A vision for Indonesia's renewable energy future is coming into view. Photo: AFP via Anadolu Agency / Kiki Cahyadi

JAKARTA – Lured by the promise of US$2.8 billion in local investments, the Indonesian government has given the go-ahead for an Australian company to lay a 4,500-kilometer high-voltage power cable through Indonesian waters on its path from the world’s biggest solar farm to Singapore and perhaps beyond.

Sun Cable’s $21.8 billion project, a joint venture between mining magnate Andrew Forrest and fellow tech billionaire Mike Cannon-Brookes, aims to meet up to about 15% of Singapore’s energy needs, which now depend solely on natural gas, and reduce its carbon emissions by six million tonnes a year.

Perth-born Forrest, 59, founder and former chief executive of the Fortescue Metals Group, and Cannon-Brookes, 41, co-founder and co-chief executive of software company Atlassian, have a collective net worth of more than $40 billion.

Forrest made his fortune in West Australia’s booming iron ore industry, but Fortescue’s reported control over vast reserves of hard-rock lithium, the mineral of the future for the electric car industry, has given him a keen interest in renewable energy.

The company, which is using solar energy to power some of its operations, recently formed a partnership with PT Adaro Energy, Indonesia’s largest coal company in East Kalimantan, to fast track the development of a global green hydrogen industry.

Indonesia will not receive any of the solar cable’s electricity, but it will benefit from the $1 billion to be spent during the construction phase, expected to run from 2024 to 2028, and another $1.5 billion on operational costs, including a marine repair base and technological transfers. 

In exchange, Sun Cable has received a development permit for the Indonesian section of the 3,750-kilometer Australia-Asia PowerLink cable through the heavily trafficked Lombok Strait and Java Sea, and expects to receive environmental clearance by 2023.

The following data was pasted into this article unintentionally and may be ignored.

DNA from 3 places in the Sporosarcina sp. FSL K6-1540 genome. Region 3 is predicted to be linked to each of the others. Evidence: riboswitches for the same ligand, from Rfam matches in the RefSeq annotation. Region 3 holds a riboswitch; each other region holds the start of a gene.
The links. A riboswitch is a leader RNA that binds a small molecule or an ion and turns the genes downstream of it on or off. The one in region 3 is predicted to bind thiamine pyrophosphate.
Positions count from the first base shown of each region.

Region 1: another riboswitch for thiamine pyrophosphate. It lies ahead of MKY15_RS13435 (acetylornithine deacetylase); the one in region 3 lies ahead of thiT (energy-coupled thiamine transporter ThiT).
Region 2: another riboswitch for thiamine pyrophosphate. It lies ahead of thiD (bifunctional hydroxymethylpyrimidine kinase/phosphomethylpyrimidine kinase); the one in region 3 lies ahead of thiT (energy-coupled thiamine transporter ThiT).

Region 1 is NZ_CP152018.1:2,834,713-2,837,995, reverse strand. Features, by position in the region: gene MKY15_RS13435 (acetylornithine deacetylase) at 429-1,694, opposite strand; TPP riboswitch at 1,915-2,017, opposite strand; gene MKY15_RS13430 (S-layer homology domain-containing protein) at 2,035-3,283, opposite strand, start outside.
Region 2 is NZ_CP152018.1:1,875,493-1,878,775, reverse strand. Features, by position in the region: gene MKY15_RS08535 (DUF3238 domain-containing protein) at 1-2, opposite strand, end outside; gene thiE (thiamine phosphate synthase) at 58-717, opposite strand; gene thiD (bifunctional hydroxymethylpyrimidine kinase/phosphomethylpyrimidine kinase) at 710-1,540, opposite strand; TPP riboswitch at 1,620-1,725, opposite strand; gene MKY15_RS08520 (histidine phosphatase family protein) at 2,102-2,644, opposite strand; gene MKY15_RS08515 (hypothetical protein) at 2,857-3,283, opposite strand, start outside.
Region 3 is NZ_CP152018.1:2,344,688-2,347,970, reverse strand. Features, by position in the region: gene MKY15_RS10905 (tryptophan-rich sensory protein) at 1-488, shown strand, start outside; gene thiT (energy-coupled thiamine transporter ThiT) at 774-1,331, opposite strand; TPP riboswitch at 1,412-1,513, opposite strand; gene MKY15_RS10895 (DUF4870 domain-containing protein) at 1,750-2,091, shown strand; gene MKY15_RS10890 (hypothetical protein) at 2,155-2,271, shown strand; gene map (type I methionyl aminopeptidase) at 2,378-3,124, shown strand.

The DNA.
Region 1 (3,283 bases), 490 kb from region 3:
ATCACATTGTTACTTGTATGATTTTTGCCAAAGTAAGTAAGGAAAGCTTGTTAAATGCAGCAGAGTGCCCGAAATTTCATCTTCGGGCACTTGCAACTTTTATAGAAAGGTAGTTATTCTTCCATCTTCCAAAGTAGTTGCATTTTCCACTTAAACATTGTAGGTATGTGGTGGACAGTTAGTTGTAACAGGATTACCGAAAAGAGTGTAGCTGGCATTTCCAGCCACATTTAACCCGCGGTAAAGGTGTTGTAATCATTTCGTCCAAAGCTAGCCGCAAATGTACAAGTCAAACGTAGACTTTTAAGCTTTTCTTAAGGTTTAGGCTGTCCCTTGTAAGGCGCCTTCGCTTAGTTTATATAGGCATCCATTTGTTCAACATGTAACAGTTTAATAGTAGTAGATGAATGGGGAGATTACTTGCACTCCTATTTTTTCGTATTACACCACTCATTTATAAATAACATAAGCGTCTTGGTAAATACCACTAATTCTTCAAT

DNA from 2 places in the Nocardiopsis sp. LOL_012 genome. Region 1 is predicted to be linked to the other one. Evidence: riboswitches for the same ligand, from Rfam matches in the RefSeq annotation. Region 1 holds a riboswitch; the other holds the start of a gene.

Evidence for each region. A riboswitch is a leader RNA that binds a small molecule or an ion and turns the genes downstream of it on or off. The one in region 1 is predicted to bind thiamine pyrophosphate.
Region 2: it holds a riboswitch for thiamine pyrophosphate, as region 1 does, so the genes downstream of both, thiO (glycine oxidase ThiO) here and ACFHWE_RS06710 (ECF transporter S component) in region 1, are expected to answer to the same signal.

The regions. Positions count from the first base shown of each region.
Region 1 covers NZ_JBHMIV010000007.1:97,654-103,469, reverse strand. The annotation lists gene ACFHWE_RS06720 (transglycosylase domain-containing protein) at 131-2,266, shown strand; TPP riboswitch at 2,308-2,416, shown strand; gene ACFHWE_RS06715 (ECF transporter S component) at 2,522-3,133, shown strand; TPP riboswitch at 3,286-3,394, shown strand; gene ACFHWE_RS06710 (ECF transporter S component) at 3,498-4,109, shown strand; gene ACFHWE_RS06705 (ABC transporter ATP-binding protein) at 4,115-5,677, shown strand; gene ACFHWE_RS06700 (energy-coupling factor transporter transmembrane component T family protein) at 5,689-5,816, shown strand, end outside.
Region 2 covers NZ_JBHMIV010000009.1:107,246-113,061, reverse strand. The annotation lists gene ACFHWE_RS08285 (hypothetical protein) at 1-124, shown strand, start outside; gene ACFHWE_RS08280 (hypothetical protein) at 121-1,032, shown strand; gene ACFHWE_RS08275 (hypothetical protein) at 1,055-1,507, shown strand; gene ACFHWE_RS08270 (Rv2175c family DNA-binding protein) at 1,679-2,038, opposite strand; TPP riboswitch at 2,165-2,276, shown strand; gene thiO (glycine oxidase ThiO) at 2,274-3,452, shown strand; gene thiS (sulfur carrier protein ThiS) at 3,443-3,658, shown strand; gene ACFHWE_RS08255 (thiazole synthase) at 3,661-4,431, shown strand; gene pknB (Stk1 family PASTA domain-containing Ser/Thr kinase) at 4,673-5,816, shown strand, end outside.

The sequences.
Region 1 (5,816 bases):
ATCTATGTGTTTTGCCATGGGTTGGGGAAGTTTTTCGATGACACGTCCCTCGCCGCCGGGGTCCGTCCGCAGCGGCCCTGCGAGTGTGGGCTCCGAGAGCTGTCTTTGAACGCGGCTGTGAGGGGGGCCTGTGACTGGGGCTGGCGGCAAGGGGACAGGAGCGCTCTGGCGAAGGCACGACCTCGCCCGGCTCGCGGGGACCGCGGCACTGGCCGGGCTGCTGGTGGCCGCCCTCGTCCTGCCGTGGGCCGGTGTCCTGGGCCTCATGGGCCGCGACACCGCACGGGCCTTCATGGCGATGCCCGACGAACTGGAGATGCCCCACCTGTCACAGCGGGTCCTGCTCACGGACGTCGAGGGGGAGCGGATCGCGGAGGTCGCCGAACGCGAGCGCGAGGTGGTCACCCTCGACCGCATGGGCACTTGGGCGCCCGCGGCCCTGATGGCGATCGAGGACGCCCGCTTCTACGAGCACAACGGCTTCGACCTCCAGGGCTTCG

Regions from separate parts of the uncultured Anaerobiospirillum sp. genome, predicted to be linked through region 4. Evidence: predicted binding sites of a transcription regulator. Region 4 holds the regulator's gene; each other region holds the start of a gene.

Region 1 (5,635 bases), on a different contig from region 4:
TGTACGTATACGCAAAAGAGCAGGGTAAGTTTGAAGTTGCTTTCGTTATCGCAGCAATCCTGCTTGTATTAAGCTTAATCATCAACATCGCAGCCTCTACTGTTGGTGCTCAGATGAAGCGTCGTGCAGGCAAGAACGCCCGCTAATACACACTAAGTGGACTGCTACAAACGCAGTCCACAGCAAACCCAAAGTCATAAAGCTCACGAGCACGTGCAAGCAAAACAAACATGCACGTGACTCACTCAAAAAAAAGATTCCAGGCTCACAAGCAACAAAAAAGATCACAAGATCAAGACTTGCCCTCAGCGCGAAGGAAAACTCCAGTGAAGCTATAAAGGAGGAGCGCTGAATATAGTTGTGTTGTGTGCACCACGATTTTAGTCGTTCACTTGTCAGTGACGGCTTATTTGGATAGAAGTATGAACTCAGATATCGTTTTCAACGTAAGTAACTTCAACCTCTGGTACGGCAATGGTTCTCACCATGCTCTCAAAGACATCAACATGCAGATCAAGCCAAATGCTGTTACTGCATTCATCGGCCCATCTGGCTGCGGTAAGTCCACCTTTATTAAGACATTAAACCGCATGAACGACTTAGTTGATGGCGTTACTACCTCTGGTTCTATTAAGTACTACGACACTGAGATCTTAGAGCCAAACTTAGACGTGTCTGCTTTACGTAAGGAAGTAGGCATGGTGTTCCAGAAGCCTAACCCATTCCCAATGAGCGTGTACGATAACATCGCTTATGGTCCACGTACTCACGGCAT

Sun Cable chief executive David Griffin says the 12,000-hectare solar farm, to be built near the town of Elliott, 400 kilometers south of the Northern Territory capital of Darwin, has been expanded to a planned 20 gigawatts (GW) with a staggering 35-42 gigawatt-hours of battery storage.

Sun Cable maintains the largest solar power farm in the world in Australia. Photo: Supplied

The Powell Creek Solar Precinct will boast 28 million solar panels, but as Griffin told the Sydney Morning Herald: “The learning rate for solar panels is relentless. It’s a long way from flattening out yet. It’s not a mature technology. There are still lots of efficiency gains to have.”

Originally launched as a 10GW solar and 20GWh storage project, the undertaking shows Australia’s potential as a world-leading exporter of solar resources that could eventually meet a 60% growth in energy demand among mainland Southeast Asian nations.

“We are developing the technology that integrates solar, storage and High Voltage Direct Current (HVDC) transmission technologies to meet the large-scale demand for renewable energy,” Sun Cable said in a September 23 statement announcing the Indonesian agreement.